Local Interactions in Saigon, Vietnam

July 2, 2013

This is my friend Vy Thảo, my friend who lives here in Ho Chi Minh City, Vietnam. I met her a couple weeks ago through my friend Erik. Yesterday, Vy came to my hostel and picked me up on her motorbike and we headed 45 minutes to her district. Sitting on the back of her bike, we entered the busy streets of Ho Chi Minh. We traveled with hundreds of motorbikes down the road as busses and cars were in arms reach amongst the sea of bikes. Suddenly we felt the rain start so we decided to pull over on the side of the road until it passed. Vy’s district is wonderful. As we entered, it had a distinct feeling when compared to the others. The roads were a bit narrower and there were lines of locals selling their product along the streets. You can get everything you need from the street vendors and a store is not necessary, it’s a unique way of obtaining your household essentials. If you need fish you go to one person, vegetables another. Vy took me to one of her favorite spots and we enjoyed some street food. As we approached, we hopped the curb and parked the motorbike right inside the room. We sat on the foot high plastic stools and over came the food. It was delicious. Vy introduced me to a couple of her friends who were extremely kind and we practiced English together tackling those difficult words and phrases. Afterwards, Vy took me to have some coffee before she openly welcomed me into her home for dinner. Vy lives with her mother, father, brother, sister in law, and soon to be nephew/niece. Arriving at their house I was greeted with open arms by her wonderful family. Her father, a very kind man, full of smiles, took me around showing me his different birds they had as pets. We watched a little of the Karate Kid which was nice as its been a while since I watched TV. Sitting there with him, there was so much said with few little words. The language barrier was in effect but it didn’t change a thing. We were communicating on higher levels without words. Soon Vy’s mom came into the living room and greeted me with a hug. She took out photos of her and her husbands recent trip to Da Lat, where I just left. There was a group shot and I had to pick them out of the group and it took me a while! We enjoyed numerous laughs as I chose the wrong person over an over. Next came the feast. Streamed rice, soup, pork, chicken, and cabbage. I was getting full and I knew I wasn’t getting off the hook easily as her mother insisted I have one more bowl. Upon reaching the point of explosion, I surrendered and sat back to let the meal digest. Vy and I practiced some English words and shared different photo albums we had online. She got to see some of the life in America and in exchange I saw pictures of life in Vietnam. Her brother came home in the midst of dinner. A kind, soft spoken man who had excellent English. We spoke for a while about life in America. He extended to me the fact that Vietnamese are very interested in American news. His family member is moving to Austin, TX and we spoke about Texas as well as the safety due to the explosion in West, TX. I explained it was a horrible accident and assured him his family would be safe in Austin, TX. He is expecting a child with his wife very soon and I wish them the very best. Before I knew it, it was 9:00pm and Vy had to drive me the long distance back to my hostel. So unfortunately we hopped back on the motorbike and headed back to the hostel. Before I left I had Vy translate my gratitude to her parents. Her father gave me multiple hugs and told me that whenever I come back to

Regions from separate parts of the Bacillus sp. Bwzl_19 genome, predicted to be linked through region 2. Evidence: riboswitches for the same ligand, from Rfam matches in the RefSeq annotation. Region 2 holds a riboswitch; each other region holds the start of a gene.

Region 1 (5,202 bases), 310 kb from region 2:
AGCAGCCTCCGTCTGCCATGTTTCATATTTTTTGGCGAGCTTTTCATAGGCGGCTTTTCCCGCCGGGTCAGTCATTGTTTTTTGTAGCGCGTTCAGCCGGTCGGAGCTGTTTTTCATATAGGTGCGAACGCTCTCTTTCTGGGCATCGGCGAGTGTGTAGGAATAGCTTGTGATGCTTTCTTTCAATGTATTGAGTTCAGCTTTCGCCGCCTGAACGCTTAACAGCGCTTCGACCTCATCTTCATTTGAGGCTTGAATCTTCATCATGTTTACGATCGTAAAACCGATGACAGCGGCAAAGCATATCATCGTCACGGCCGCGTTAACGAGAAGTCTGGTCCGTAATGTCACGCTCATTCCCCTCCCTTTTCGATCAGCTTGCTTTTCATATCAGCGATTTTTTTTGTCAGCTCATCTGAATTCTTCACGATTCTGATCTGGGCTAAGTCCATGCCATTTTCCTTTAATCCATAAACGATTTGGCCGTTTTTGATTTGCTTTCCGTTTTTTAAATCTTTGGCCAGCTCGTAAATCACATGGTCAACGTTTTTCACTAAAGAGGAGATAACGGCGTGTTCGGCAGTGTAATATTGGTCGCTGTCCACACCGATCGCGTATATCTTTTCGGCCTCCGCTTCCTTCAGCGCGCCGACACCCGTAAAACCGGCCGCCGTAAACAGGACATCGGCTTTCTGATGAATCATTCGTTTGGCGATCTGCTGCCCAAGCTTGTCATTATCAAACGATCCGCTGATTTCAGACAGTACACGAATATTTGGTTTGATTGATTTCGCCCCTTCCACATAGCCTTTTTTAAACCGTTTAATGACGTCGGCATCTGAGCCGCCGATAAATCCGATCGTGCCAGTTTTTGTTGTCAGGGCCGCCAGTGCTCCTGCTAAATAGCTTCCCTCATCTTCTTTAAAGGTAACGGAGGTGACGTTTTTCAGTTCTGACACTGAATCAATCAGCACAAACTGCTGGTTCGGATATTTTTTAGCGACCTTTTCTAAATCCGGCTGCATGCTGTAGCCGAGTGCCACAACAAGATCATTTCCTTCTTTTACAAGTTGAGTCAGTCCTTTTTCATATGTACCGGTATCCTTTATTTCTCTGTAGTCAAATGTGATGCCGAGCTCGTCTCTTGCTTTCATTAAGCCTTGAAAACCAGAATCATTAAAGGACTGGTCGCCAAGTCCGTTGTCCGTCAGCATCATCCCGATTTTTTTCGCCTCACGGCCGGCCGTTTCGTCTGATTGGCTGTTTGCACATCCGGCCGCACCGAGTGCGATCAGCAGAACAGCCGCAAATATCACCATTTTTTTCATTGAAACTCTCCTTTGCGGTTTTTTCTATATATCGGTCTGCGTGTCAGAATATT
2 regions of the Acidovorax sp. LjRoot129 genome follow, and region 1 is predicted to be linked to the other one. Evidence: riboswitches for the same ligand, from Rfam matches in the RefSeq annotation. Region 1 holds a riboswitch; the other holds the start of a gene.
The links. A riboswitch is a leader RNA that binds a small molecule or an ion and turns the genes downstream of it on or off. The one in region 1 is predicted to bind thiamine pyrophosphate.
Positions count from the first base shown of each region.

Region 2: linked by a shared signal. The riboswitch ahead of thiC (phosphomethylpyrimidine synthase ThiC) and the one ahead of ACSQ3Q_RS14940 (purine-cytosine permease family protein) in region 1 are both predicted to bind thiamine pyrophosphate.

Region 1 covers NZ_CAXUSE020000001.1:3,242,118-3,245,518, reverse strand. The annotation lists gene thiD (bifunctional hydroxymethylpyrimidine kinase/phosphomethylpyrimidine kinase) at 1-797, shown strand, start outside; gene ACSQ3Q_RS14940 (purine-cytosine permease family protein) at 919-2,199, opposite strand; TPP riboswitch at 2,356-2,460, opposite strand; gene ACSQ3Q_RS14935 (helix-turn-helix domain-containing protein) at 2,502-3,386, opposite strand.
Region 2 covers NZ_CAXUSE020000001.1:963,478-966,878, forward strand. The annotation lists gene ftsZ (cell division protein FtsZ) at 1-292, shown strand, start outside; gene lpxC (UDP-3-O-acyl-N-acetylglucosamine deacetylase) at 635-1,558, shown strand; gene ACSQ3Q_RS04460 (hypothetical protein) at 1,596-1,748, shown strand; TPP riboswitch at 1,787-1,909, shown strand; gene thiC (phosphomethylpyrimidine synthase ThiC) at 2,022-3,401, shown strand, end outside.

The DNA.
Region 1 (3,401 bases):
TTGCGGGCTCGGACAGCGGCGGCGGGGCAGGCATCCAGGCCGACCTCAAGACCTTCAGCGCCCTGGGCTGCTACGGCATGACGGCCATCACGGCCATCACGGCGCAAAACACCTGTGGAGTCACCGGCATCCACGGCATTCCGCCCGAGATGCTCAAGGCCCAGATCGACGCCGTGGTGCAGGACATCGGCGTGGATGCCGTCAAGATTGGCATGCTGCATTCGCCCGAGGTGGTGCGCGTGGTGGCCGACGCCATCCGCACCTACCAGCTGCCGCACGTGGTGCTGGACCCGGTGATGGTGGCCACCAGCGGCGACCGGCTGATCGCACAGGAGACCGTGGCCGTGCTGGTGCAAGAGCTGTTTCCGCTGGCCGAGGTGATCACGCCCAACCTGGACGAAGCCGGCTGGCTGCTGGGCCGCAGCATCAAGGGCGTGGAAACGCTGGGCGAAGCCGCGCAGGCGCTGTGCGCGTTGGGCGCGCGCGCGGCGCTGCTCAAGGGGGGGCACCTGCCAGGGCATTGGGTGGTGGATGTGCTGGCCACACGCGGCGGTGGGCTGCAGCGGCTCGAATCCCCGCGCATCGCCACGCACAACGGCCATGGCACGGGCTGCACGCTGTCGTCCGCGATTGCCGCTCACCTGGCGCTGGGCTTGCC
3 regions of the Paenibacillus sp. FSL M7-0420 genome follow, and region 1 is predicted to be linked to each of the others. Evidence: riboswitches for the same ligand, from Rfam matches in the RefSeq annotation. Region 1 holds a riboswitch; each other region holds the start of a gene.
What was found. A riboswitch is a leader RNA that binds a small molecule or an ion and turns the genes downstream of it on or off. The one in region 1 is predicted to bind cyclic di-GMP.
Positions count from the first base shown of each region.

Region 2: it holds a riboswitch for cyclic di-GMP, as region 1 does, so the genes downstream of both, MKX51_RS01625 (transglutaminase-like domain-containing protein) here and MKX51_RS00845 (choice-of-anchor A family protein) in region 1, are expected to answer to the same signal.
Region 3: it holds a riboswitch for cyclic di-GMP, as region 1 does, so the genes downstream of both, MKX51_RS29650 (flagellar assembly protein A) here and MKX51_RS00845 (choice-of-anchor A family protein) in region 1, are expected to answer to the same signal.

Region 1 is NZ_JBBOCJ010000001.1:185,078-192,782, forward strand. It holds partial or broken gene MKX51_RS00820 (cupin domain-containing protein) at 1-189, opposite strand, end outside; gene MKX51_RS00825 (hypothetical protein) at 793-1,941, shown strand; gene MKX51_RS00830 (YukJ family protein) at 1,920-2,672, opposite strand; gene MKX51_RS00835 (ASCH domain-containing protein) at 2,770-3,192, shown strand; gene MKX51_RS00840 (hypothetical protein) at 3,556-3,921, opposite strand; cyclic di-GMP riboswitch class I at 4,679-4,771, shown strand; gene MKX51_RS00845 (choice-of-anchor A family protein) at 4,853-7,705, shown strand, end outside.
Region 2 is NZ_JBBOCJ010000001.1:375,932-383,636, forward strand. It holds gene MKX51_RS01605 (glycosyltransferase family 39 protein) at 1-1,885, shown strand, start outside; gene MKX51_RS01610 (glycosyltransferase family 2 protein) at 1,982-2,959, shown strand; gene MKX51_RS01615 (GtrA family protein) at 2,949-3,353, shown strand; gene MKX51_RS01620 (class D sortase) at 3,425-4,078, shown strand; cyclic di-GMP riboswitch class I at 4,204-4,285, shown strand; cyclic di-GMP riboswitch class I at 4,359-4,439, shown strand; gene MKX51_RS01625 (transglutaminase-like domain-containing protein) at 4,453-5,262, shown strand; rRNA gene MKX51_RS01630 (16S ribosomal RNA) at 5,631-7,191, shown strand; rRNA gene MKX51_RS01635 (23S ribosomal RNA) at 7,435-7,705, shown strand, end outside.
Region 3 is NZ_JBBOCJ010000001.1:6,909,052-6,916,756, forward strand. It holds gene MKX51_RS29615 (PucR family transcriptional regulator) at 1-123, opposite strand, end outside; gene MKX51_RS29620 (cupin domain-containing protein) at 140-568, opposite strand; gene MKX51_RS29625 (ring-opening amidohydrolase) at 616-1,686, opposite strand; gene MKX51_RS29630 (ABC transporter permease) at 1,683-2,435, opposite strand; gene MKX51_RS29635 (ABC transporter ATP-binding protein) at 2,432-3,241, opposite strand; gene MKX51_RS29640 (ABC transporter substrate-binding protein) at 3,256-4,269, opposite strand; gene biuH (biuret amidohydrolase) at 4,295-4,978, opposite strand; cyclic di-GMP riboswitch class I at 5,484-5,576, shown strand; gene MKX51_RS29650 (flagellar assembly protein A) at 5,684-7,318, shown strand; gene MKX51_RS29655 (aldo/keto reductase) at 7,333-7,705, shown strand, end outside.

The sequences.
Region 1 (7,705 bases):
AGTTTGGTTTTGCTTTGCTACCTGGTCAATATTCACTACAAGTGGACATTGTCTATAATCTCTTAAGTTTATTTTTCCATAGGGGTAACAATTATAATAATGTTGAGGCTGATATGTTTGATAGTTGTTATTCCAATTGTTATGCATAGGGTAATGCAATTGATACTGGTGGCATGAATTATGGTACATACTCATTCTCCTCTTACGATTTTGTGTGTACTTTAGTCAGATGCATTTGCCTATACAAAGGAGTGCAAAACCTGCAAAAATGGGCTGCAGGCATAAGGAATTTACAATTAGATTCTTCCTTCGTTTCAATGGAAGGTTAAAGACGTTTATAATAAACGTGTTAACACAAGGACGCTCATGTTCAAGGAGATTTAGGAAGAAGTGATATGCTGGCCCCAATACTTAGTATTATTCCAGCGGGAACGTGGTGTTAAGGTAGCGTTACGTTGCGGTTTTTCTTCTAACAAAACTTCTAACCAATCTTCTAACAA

Ho Chi Minh I am always welcome in their home. I really hope I get to take him up on his offer. Vy gave me great insight to daily Vietnamese culture. I was in a district where I was the only foreigner and no one spoke English. Individuals stared at me in awe and often became bashful when I returned their interested glare with a smile and nod of the head. Vy reiterated to me the importance of family. Being 25 she is happy living with her family. When I asked her if they all lived together she replied without thought, “Of Course”. She went on to describe her family as “Very Happy”. Sitting in their living room it was clear, this is one happy family. Before I left, Vy and I took a photo. Just like most things here, we found laughter in simplicity. We made funny faces at the camera and had a good laugh for a long, long time. Asia has taught me to appreciate the little things in life. I spend so much time here laughing at simple things that happen everyday. Laughter is a universal language and you can have a good laugh with anyone without any words exchanged. One of my favorite things to do with the street kids who approach you is to give them a high five. When our hands connect I say, “Boop!” and motion for another high five. Upon connecting again I say, “Boop!” The second time usually triggers a laugh. Then comes the third.. the forth.. tenth high five. The child caches on to saying “Boop!” and before you know it I’m laughing right along with them. It’s the simple things. Vy, I want to thank you for opening up your home to me. I appreciate it immensely. I am very thankful for this unique experience. Keep practicing your English, your so good and almost there.. And remember to always keep your dream alive.

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